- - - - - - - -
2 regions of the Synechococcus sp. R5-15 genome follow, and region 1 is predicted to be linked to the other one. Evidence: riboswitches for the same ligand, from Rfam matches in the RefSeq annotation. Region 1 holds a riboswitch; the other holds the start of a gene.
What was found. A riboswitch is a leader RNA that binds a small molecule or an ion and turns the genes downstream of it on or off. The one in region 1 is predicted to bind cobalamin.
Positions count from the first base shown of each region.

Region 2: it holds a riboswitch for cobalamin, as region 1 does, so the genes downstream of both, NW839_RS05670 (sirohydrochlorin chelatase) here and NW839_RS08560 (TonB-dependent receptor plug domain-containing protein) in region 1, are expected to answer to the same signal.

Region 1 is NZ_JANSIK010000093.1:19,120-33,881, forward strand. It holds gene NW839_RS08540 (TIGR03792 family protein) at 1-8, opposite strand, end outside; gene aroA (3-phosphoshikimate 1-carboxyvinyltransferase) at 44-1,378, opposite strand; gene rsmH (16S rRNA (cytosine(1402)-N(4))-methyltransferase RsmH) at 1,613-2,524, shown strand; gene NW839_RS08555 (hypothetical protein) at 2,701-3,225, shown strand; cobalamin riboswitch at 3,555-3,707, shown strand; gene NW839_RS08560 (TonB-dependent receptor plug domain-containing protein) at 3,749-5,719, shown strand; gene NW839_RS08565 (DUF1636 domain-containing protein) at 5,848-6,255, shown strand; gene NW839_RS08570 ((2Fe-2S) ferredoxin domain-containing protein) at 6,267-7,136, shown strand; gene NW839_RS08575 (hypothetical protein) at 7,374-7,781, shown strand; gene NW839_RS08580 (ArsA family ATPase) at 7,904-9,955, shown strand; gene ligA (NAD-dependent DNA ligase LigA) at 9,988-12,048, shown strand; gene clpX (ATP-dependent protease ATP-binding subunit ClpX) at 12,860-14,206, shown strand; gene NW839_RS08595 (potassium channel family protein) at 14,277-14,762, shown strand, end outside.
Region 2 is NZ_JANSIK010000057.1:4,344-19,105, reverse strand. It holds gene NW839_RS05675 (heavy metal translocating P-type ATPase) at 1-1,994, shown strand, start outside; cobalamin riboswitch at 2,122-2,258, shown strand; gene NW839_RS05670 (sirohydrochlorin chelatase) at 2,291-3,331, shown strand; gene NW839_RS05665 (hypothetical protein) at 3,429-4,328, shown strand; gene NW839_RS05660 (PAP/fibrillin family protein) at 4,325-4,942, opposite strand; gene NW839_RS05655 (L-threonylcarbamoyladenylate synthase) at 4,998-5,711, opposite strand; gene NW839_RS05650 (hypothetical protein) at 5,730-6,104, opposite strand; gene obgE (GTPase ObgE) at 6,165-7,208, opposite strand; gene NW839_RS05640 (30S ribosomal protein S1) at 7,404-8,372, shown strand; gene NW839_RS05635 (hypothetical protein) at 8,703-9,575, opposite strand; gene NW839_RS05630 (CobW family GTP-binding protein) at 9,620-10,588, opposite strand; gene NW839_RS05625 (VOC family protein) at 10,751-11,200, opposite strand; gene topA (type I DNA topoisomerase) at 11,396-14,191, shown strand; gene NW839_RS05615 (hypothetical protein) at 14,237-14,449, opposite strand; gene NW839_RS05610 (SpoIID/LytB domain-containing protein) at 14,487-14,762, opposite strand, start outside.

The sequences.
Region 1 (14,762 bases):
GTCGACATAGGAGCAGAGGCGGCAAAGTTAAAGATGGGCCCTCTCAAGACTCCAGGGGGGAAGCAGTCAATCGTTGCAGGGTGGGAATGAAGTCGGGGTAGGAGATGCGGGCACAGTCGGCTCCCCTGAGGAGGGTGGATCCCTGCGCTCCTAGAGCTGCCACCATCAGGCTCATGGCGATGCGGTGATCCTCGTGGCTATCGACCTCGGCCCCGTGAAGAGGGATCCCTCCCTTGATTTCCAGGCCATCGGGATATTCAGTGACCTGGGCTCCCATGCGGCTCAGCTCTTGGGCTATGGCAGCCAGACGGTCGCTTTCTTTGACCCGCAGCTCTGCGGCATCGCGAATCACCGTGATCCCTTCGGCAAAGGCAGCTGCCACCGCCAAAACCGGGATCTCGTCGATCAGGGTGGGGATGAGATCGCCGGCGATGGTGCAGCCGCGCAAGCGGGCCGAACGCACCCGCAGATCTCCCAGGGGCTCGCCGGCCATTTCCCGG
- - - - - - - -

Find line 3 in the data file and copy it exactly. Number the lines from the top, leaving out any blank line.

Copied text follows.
Positions count from the first base shown of each region.